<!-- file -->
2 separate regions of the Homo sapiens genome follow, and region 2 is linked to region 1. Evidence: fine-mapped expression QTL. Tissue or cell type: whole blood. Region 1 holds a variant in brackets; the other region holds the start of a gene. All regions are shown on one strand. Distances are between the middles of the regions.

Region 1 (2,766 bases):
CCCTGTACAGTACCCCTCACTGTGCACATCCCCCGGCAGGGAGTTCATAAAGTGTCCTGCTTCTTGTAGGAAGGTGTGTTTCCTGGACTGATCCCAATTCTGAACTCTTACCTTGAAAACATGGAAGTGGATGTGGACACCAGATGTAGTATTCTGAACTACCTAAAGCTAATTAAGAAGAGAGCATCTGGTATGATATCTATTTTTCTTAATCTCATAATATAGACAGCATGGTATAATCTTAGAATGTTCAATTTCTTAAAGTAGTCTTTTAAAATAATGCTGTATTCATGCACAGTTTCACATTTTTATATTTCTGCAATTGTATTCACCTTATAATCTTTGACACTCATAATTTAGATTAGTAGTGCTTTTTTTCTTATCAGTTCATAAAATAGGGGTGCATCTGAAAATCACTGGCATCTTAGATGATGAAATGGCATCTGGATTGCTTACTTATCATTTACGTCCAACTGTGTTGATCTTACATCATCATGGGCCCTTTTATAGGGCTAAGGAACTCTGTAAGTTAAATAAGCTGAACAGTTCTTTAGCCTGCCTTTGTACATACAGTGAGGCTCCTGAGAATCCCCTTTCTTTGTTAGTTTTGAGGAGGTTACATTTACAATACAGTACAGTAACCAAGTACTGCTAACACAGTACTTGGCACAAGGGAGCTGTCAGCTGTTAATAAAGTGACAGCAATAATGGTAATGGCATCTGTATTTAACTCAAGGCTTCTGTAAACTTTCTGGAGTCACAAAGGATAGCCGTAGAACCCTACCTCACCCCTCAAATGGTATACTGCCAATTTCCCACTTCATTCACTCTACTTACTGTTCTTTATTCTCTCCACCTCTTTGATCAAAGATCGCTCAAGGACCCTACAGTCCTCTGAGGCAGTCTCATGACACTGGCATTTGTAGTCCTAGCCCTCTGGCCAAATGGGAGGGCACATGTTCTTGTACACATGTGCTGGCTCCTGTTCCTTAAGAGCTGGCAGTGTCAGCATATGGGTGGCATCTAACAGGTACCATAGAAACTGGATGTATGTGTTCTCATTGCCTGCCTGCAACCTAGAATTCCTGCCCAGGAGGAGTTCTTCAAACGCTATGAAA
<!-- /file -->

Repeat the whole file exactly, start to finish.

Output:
2 separate regions of the Homo sapiens genome follow, and region 2 is linked to region 1. Evidence: fine-mapped expression QTL. Tissue or cell type: whole blood. Region 1 holds a variant in brackets; the other region holds the start of a gene. All regions are shown on one strand. Distances are between the middles of the regions.

Region 1 (2,766 bases):
CCCTGTACAGTACCCCTCACTGTGCACATCCCCCGGCAGGGAGTTCATAAAGTGTCCTGCTTCTTGTAGGAAGGTGTGTTTCCTGGACTGATCCCAATTCTGAACTCTTACCTTGAAAACATGGAAGTGGATGTGGACACCAGATGTAGTATTCTGAACTACCTAAAGCTAATTAAGAAGAGAGCATCTGGTATGATATCTATTTTTCTTAATCTCATAATATAGACAGCATGGTATAATCTTAGAATGTTCAATTTCTTAAAGTAGTCTTTTAAAATAATGCTGTATTCATGCACAGTTTCACATTTTTATATTTCTGCAATTGTATTCACCTTATAATCTTTGACACTCATAATTTAGATTAGTAGTGCTTTTTTTCTTATCAGTTCATAAAATAGGGGTGCATCTGAAAATCACTGGCATCTTAGATGATGAAATGGCATCTGGATTGCTTACTTATCATTTACGTCCAACTGTGTTGATCTTACATCATCATGGGCCCTTTTATAGGGCTAAGGAACTCTGTAAGTTAAATAAGCTGAACAGTTCTTTAGCCTGCCTTTGTACATACAGTGAGGCTCCTGAGAATCCCCTTTCTTTGTTAGTTTTGAGGAGGTTACATTTACAATACAGTACAGTAACCAAGTACTGCTAACACAGTACTTGGCACAAGGGAGCTGTCAGCTGTTAATAAAGTGACAGCAATAATGGTAATGGCATCTGTATTTAACTCAAGGCTTCTGTAAACTTTCTGGAGTCACAAAGGATAGCCGTAGAACCCTACCTCACCCCTCAAATGGTATACTGCCAATTTCCCACTTCATTCACTCTACTTACTGTTCTTTATTCTCTCCACCTCTTTGATCAAAGATCGCTCAAGGACCCTACAGTCCTCTGAGGCAGTCTCATGACACTGGCATTTGTAGTCCTAGCCCTCTGGCCAAATGGGAGGGCACATGTTCTTGTACACATGTGCTGGCTCCTGTTCCTTAAGAGCTGGCAGTGTCAGCATATGGGTGGCATCTAACAGGTACCATAGAAACTGGATGTATGTGTTCTCATTGCCTGCCTGCAACCTAGAATTCCTGCCCAGGAGGAGTTCTTCAAACGCTATGAAA